Aboard the SS France in 1972
Robby and me boarding the boat, NYC, July19th, 1972
(Photo by Mom)
The 1971 publication and subsequent best-seller status of Dad's book, Boss - Richard J. Daley of Chicago allowed Mom and Dad to fulfill a fantasy: a family trip to Europe. Dad's fear of flying meant that we got there by boat, and not just any boat, but the SS France, the worlds longest ocean liner.
We left Chicago by train on July 18th, 1972 and caught the ship in New York the following morning for a 5-day jaunt across the Atlantic Ocean, destination: Southampton. For my younger brother Robby and me (9 and 13 at the time), the boat was the best part of the trip, and not only because we came to practically hate Europe. Dad was determined to see everything--everything--of significance in England, France, Germany, and Italy -- in one hot summer month. Ever see the scene in the Chevy Chase comedy, Vacation, where the family pulls up to the Grand Canyon, nod their heads as they glance at it, and take off? Subtract the car (we walked everywhere), and that was us. Maybe some 9 and 13 year olds are into architectural wonders and museum'd masterpieces, but Rob and I weren't. By the half-way point, we told our mother that we wanted to fly back to Chicago and stay with Gram and Gramps, which didn't sit too well with Dad. Ah well, poor Dad had the best intentions, but it was largely wasted on us ungrateful little bastards.
But the SS France! Us kids were on our own, had no bedtime, made fast friends (one friendship continued in Chicago for many years), had lots to do, and, hey, we were on a boat in the middle of the freakin' ocean!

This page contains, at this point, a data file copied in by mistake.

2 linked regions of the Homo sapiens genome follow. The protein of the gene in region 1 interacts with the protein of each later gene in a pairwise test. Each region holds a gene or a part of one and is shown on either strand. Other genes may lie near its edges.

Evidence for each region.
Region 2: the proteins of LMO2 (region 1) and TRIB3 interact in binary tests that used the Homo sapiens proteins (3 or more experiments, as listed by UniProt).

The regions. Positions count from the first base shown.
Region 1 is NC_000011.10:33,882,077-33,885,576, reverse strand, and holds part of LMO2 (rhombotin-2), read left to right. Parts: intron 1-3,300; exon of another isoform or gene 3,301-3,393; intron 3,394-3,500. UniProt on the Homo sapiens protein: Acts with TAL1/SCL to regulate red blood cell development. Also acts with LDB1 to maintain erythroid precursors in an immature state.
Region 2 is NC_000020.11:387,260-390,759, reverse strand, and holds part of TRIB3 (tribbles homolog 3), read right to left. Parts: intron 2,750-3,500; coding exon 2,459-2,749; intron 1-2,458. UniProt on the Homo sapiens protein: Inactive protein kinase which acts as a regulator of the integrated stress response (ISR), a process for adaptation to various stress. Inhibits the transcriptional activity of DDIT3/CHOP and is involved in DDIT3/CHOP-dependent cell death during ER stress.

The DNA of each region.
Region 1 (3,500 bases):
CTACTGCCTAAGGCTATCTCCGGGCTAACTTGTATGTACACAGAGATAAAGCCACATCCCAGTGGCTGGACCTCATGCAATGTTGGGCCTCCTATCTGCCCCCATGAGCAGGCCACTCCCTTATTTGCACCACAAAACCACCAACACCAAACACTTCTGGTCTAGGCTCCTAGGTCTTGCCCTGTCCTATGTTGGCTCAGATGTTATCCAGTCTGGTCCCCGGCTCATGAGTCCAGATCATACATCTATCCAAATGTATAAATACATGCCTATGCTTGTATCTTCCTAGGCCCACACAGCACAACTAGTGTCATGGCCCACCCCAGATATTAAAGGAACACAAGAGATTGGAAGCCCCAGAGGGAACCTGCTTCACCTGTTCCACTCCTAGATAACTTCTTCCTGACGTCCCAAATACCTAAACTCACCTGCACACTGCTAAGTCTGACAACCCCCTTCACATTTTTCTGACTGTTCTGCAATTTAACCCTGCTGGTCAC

Below are a few photos from the boat, the daily schedule of events and the lunch and dinner menus for July 20th, 1972, as well as some additional front menu covers, and excerpts from my SS France diary entries. Robby and I usually ate at the earlier seating, Mom and Dad at the later. And I've never had better ox tongue...which I couldn't believe was really a tongue. But having tried it just because it seemed so bizarre, I ended up ordering it on the ship every day thereafter, and on the trip back, too. So, I was a weird 13 year-old.
(And a couple of minor corrections to the "official record," Dick Ciccone's 2001 biography, Royko - a life in print. In it, he writes that we left for Europe in August, and traveled First-class. In fact we went Tourist-class--the SS France had only First-class and Tourist-class--and set sail (or steam) July 19, returning to New York on August 30.)
Dad and me and NYC in the background as we head into the Atlantic:
Are we having fun yet?
Menus and Daily Events schedule
(Click on the thumbnails to see the full-sized scans.)
Six more menu front covers by Jean A. Mercier: